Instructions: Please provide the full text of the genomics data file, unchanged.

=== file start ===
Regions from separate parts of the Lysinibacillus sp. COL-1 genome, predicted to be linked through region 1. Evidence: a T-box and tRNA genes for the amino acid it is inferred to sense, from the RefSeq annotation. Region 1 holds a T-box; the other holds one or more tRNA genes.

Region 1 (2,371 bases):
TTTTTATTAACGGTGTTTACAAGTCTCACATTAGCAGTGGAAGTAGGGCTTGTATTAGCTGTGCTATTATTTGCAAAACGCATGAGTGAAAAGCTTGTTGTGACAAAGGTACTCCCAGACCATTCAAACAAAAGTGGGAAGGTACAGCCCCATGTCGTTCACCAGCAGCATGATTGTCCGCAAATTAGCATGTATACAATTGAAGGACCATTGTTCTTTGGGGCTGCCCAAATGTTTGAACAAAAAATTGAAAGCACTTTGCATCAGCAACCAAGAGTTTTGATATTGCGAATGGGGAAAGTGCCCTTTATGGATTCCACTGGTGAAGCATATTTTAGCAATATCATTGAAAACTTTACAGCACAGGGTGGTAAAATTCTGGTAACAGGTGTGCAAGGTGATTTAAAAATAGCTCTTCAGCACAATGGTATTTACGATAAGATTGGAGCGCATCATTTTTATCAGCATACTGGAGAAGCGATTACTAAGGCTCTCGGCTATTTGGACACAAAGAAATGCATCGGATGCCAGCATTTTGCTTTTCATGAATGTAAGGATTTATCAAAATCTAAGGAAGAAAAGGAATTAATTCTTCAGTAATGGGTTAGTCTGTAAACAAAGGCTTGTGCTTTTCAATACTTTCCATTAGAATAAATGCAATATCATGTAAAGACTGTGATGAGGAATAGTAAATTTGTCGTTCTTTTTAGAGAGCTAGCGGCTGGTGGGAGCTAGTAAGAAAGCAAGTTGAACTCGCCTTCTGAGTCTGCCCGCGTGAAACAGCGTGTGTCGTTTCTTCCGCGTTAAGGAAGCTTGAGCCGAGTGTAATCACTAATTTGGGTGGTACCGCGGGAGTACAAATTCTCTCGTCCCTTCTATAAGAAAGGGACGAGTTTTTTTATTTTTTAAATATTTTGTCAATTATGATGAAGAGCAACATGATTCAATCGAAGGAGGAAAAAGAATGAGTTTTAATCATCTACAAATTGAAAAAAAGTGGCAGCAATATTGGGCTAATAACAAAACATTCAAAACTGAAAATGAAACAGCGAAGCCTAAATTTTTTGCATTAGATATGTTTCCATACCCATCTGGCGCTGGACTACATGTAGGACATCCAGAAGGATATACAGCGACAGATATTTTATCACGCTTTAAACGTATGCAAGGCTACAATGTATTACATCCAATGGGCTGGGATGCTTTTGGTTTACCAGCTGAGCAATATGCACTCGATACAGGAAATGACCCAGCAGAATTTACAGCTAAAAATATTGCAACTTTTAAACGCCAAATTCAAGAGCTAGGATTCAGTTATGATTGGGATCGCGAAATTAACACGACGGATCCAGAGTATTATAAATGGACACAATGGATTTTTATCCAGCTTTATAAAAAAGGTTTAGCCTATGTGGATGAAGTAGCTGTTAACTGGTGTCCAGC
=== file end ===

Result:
Regions from separate parts of the Lysinibacillus sp. COL-1 genome, predicted to be linked through region 1. Evidence: a T-box and tRNA genes for the amino acid it is inferred to sense, from the RefSeq annotation. Region 1 holds a T-box; the other holds one or more tRNA genes.

Region 1 (2,371 bases):
TTTTTATTAACGGTGTTTACAAGTCTCACATTAGCAGTGGAAGTAGGGCTTGTATTAGCTGTGCTATTATTTGCAAAACGCATGAGTGAAAAGCTTGTTGTGACAAAGGTACTCCCAGACCATTCAAACAAAAGTGGGAAGGTACAGCCCCATGTCGTTCACCAGCAGCATGATTGTCCGCAAATTAGCATGTATACAATTGAAGGACCATTGTTCTTTGGGGCTGCCCAAATGTTTGAACAAAAAATTGAAAGCACTTTGCATCAGCAACCAAGAGTTTTGATATTGCGAATGGGGAAAGTGCCCTTTATGGATTCCACTGGTGAAGCATATTTTAGCAATATCATTGAAAACTTTACAGCACAGGGTGGTAAAATTCTGGTAACAGGTGTGCAAGGTGATTTAAAAATAGCTCTTCAGCACAATGGTATTTACGATAAGATTGGAGCGCATCATTTTTATCAGCATACTGGAGAAGCGATTACTAAGGCTCTCGGCTATTTGGACACAAAGAAATGCATCGGATGCCAGCATTTTGCTTTTCATGAATGTAAGGATTTATCAAAATCTAAGGAAGAAAAGGAATTAATTCTTCAGTAATGGGTTAGTCTGTAAACAAAGGCTTGTGCTTTTCAATACTTTCCATTAGAATAAATGCAATATCATGTAAAGACTGTGATGAGGAATAGTAAATTTGTCGTTCTTTTTAGAGAGCTAGCGGCTGGTGGGAGCTAGTAAGAAAGCAAGTTGAACTCGCCTTCTGAGTCTGCCCGCGTGAAACAGCGTGTGTCGTTTCTTCCGCGTTAAGGAAGCTTGAGCCGAGTGTAATCACTAATTTGGGTGGTACCGCGGGAGTACAAATTCTCTCGTCCCTTCTATAAGAAAGGGACGAGTTTTTTTATTTTTTAAATATTTTGTCAATTATGATGAAGAGCAACATGATTCAATCGAAGGAGGAAAAAGAATGAGTTTTAATCATCTACAAATTGAAAAAAAGTGGCAGCAATATTGGGCTAATAACAAAACATTCAAAACTGAAAATGAAACAGCGAAGCCTAAATTTTTTGCATTAGATATGTTTCCATACCCATCTGGCGCTGGACTACATGTAGGACATCCAGAAGGATATACAGCGACAGATATTTTATCACGCTTTAAACGTATGCAAGGCTACAATGTATTACATCCAATGGGCTGGGATGCTTTTGGTTTACCAGCTGAGCAATATGCACTCGATACAGGAAATGACCCAGCAGAATTTACAGCTAAAAATATTGCAACTTTTAAACGCCAAATTCAAGAGCTAGGATTCAGTTATGATTGGGATCGCGAAATTAACACGACGGATCCAGAGTATTATAAATGGACACAATGGATTTTTATCCAGCTTTATAAAAAAGGTTTAGCCTATGTGGATGAAGTAGCTGTTAACTGGTGTCCAGC